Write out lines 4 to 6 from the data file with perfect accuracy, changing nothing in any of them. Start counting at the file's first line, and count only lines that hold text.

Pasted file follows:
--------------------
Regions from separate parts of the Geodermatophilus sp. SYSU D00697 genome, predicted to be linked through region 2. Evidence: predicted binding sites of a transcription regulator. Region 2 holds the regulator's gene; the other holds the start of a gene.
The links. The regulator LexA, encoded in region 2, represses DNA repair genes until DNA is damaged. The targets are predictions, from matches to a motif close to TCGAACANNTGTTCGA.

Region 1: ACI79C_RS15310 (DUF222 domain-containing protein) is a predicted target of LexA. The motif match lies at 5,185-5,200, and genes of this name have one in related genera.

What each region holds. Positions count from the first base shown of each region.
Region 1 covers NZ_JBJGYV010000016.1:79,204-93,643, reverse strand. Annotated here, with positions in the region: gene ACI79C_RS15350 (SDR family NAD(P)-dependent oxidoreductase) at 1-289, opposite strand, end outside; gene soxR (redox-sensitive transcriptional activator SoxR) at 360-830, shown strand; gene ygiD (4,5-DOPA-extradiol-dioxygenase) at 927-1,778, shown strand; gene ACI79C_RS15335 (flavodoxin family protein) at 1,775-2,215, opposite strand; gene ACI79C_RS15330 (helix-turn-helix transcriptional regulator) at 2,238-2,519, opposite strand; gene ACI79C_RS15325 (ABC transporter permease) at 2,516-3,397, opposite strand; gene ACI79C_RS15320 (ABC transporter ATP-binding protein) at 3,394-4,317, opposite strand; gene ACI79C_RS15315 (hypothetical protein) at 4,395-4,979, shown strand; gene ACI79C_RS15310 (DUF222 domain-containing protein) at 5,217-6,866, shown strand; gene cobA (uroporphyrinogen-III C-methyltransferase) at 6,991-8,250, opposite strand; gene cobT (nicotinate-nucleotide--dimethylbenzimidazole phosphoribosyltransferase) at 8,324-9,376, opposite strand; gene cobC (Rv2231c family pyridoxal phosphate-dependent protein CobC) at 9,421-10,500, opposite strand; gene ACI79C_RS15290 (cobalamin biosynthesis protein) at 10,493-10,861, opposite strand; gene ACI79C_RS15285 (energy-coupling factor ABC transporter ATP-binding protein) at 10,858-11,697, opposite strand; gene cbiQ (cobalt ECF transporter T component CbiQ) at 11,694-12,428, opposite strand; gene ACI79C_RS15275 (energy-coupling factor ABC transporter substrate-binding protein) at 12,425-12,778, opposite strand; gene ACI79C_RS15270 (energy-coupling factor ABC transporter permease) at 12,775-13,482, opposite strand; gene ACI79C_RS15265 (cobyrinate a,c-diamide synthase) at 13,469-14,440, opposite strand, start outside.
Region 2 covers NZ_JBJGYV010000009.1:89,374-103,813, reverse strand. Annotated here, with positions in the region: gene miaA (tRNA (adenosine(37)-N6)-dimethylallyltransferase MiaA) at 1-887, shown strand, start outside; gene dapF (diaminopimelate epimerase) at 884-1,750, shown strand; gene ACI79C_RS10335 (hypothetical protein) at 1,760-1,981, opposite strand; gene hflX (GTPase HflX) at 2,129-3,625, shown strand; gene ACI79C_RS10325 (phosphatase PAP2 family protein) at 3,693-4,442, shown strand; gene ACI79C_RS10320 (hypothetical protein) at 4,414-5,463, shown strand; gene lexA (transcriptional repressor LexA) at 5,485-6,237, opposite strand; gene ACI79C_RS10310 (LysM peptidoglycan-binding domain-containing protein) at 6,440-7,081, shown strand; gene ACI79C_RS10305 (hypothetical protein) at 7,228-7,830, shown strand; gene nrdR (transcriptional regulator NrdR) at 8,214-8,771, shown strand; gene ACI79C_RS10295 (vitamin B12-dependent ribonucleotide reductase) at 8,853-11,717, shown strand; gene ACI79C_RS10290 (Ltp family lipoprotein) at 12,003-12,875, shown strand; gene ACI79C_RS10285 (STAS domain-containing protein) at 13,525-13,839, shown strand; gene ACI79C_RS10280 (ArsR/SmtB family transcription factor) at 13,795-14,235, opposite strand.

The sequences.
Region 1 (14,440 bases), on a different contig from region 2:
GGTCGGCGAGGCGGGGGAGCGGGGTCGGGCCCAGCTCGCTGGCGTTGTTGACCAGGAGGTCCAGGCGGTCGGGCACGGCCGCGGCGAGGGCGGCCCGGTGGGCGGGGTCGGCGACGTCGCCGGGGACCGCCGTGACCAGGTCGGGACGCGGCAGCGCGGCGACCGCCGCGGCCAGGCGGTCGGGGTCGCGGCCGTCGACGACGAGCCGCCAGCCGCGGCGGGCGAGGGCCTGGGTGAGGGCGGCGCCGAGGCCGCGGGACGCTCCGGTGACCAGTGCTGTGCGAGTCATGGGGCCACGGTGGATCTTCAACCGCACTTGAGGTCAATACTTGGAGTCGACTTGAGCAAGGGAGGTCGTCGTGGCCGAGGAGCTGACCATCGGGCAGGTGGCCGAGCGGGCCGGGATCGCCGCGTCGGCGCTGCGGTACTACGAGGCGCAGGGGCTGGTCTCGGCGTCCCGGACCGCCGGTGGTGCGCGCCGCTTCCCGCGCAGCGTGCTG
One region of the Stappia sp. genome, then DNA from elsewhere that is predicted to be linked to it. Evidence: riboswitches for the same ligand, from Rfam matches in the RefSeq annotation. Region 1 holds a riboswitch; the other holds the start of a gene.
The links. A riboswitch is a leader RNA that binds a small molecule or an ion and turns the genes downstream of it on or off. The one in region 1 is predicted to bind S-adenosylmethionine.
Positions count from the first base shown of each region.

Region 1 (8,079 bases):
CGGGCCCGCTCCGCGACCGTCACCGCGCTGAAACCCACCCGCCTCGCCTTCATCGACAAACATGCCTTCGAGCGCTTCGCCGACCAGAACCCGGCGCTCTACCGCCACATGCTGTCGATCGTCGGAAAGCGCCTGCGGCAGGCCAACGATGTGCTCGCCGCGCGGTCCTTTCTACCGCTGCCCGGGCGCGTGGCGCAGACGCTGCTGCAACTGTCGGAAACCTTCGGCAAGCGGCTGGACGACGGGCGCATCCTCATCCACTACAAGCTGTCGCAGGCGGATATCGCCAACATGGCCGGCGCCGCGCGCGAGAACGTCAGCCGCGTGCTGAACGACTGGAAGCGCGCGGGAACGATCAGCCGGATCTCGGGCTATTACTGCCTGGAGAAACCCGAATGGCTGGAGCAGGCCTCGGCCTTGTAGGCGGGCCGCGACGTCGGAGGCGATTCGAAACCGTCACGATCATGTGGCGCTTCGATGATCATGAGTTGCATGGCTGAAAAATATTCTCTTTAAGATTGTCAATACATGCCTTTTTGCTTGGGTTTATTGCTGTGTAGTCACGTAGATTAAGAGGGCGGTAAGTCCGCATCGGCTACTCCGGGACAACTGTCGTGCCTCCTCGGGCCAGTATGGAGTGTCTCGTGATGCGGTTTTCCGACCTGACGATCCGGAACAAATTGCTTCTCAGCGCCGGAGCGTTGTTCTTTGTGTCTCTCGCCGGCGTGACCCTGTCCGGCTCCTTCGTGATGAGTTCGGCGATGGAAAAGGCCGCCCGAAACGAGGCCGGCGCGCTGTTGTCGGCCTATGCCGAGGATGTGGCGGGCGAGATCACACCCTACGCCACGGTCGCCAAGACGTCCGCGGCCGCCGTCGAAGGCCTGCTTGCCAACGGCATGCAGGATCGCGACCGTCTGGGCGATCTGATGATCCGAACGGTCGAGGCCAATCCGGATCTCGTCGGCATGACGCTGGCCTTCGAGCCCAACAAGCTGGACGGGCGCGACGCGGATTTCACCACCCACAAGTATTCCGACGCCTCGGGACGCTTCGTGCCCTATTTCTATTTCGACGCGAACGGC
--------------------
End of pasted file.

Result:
What each region holds. Positions count from the first base shown of each region.
Region 1 covers NZ_JBJGYV010000016.1:79,204-93,643, reverse strand. Annotated here, with positions in the region: gene ACI79C_RS15350 (SDR family NAD(P)-dependent oxidoreductase) at 1-289, opposite strand, end outside; gene soxR (redox-sensitive transcriptional activator SoxR) at 360-830, shown strand; gene ygiD (4,5-DOPA-extradiol-dioxygenase) at 927-1,778, shown strand; gene ACI79C_RS15335 (flavodoxin family protein) at 1,775-2,215, opposite strand; gene ACI79C_RS15330 (helix-turn-helix transcriptional regulator) at 2,238-2,519, opposite strand; gene ACI79C_RS15325 (ABC transporter permease) at 2,516-3,397, opposite strand; gene ACI79C_RS15320 (ABC transporter ATP-binding protein) at 3,394-4,317, opposite strand; gene ACI79C_RS15315 (hypothetical protein) at 4,395-4,979, shown strand; gene ACI79C_RS15310 (DUF222 domain-containing protein) at 5,217-6,866, shown strand; gene cobA (uroporphyrinogen-III C-methyltransferase) at 6,991-8,250, opposite strand; gene cobT (nicotinate-nucleotide--dimethylbenzimidazole phosphoribosyltransferase) at 8,324-9,376, opposite strand; gene cobC (Rv2231c family pyridoxal phosphate-dependent protein CobC) at 9,421-10,500, opposite strand; gene ACI79C_RS15290 (cobalamin biosynthesis protein) at 10,493-10,861, opposite strand; gene ACI79C_RS15285 (energy-coupling factor ABC transporter ATP-binding protein) at 10,858-11,697, opposite strand; gene cbiQ (cobalt ECF transporter T component CbiQ) at 11,694-12,428, opposite strand; gene ACI79C_RS15275 (energy-coupling factor ABC transporter substrate-binding protein) at 12,425-12,778, opposite strand; gene ACI79C_RS15270 (energy-coupling factor ABC transporter permease) at 12,775-13,482, opposite strand; gene ACI79C_RS15265 (cobyrinate a,c-diamide synthase) at 13,469-14,440, opposite strand, start outside.
Region 2 covers NZ_JBJGYV010000009.1:89,374-103,813, reverse strand. Annotated here, with positions in the region: gene miaA (tRNA (adenosine(37)-N6)-dimethylallyltransferase MiaA) at 1-887, shown strand, start outside; gene dapF (diaminopimelate epimerase) at 884-1,750, shown strand; gene ACI79C_RS10335 (hypothetical protein) at 1,760-1,981, opposite strand; gene hflX (GTPase HflX) at 2,129-3,625, shown strand; gene ACI79C_RS10325 (phosphatase PAP2 family protein) at 3,693-4,442, shown strand; gene ACI79C_RS10320 (hypothetical protein) at 4,414-5,463, shown strand; gene lexA (transcriptional repressor LexA) at 5,485-6,237, opposite strand; gene ACI79C_RS10310 (LysM peptidoglycan-binding domain-containing protein) at 6,440-7,081, shown strand; gene ACI79C_RS10305 (hypothetical protein) at 7,228-7,830, shown strand; gene nrdR (transcriptional regulator NrdR) at 8,214-8,771, shown strand; gene ACI79C_RS10295 (vitamin B12-dependent ribonucleotide reductase) at 8,853-11,717, shown strand; gene ACI79C_RS10290 (Ltp family lipoprotein) at 12,003-12,875, shown strand; gene ACI79C_RS10285 (STAS domain-containing protein) at 13,525-13,839, shown strand; gene ACI79C_RS10280 (ArsR/SmtB family transcription factor) at 13,795-14,235, opposite strand.